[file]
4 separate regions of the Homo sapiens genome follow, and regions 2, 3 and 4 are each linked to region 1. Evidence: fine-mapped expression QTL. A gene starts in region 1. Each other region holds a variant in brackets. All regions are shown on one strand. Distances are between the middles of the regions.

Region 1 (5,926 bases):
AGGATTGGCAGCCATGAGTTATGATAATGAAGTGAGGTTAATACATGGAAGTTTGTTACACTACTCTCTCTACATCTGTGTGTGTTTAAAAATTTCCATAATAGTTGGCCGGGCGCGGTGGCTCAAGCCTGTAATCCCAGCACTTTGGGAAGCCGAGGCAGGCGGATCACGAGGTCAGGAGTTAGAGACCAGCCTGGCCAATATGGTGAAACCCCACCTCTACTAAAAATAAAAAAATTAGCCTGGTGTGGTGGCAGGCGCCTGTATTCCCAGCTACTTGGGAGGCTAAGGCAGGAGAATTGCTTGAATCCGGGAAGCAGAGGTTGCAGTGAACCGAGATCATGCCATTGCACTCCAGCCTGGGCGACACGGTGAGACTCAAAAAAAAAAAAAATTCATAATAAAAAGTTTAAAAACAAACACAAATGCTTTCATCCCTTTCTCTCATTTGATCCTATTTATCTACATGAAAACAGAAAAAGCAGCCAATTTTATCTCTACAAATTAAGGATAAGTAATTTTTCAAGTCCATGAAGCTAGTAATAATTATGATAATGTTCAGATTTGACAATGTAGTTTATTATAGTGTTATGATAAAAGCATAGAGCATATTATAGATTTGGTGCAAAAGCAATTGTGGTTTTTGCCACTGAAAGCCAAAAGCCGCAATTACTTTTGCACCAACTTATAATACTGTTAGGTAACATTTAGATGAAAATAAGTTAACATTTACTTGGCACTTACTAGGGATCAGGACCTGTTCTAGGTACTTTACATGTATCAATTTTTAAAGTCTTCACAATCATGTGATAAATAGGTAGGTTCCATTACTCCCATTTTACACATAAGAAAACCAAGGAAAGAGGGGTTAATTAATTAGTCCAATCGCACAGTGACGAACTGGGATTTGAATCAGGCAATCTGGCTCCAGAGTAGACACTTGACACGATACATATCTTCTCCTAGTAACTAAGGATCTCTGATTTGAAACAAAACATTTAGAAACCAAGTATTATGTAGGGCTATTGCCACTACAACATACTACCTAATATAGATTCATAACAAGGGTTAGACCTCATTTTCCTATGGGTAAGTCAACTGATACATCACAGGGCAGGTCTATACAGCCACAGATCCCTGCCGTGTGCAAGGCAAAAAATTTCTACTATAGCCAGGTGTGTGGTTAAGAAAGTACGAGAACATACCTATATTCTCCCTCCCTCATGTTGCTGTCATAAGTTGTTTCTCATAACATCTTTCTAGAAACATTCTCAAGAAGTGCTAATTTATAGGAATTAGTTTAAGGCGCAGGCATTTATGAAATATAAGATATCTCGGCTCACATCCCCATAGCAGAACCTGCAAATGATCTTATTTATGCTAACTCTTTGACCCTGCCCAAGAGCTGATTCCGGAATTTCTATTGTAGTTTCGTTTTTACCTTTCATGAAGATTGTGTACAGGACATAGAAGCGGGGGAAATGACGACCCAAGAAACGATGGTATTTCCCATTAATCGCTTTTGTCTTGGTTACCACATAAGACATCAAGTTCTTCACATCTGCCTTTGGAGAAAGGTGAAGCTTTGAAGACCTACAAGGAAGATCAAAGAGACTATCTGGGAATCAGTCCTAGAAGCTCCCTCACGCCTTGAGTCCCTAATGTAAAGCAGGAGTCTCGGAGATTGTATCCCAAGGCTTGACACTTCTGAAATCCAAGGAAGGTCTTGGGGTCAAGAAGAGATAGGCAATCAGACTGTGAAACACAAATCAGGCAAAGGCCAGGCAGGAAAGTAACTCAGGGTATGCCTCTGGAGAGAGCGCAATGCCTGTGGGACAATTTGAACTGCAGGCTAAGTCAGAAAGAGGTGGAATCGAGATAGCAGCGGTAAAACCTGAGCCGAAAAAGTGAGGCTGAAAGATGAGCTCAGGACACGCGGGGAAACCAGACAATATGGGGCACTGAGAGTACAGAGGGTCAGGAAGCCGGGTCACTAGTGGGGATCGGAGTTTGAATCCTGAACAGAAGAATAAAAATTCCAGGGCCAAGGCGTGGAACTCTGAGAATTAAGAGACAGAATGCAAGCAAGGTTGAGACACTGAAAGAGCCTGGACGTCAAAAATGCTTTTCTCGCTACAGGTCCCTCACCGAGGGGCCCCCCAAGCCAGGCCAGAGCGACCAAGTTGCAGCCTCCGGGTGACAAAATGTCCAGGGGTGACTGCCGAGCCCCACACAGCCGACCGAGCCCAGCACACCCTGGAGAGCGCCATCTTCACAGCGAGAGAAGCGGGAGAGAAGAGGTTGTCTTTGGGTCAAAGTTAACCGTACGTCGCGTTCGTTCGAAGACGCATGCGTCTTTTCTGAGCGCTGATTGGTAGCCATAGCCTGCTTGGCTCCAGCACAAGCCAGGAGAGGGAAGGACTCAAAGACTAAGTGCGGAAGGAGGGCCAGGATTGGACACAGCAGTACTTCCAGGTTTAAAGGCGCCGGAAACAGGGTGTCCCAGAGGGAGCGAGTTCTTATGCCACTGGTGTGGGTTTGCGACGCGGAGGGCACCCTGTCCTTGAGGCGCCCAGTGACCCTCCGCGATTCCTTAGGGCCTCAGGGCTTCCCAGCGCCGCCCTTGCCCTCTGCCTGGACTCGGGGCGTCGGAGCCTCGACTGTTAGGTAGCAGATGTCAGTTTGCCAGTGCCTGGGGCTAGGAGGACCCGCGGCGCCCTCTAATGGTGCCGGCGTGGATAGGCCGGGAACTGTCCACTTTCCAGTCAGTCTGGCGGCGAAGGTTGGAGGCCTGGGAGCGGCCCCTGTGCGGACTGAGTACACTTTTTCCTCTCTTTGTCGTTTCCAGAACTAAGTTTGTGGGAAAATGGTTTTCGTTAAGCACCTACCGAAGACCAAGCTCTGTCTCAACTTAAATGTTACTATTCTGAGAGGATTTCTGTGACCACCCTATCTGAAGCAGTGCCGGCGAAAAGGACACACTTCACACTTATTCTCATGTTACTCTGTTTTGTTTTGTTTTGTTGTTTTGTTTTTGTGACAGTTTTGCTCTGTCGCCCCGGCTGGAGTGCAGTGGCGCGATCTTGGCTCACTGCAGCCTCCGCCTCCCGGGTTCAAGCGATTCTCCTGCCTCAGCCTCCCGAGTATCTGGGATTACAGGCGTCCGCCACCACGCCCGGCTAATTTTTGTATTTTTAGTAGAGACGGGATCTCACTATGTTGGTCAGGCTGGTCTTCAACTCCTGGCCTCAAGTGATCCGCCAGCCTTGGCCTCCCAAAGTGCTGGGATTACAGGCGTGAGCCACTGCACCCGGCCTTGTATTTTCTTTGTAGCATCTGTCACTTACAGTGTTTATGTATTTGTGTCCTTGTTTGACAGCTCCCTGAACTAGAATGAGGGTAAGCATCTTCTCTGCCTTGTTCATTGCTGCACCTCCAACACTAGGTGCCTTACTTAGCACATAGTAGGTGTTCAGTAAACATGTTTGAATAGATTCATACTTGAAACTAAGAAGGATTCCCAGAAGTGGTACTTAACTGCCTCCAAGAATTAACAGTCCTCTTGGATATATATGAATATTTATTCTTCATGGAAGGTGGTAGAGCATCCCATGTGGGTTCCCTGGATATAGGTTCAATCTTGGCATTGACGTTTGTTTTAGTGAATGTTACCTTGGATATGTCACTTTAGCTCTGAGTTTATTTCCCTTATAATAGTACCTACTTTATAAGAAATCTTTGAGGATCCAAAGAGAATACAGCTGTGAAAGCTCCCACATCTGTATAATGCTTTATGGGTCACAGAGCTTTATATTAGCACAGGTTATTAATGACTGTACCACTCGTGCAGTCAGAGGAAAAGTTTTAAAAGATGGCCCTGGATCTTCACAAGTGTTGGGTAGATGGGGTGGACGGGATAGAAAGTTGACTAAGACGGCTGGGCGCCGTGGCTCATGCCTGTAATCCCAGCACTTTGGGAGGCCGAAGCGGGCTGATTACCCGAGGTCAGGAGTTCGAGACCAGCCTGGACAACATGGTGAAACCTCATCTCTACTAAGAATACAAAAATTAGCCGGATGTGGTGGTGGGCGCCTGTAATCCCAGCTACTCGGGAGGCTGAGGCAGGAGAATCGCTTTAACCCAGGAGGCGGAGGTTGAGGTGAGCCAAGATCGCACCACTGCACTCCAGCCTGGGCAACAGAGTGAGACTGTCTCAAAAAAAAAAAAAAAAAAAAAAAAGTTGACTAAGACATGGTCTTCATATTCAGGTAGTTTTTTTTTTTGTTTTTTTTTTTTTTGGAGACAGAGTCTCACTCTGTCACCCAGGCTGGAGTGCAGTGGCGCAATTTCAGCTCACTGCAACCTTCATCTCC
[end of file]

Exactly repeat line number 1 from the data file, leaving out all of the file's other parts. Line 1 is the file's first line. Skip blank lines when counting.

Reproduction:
4 separate regions of the Homo sapiens genome follow, and regions 2, 3 and 4 are each linked to region 1. Evidence: fine-mapped expression QTL. A gene starts in region 1. Each other region holds a variant in brackets. All regions are shown on one strand. Distances are between the middles of the regions.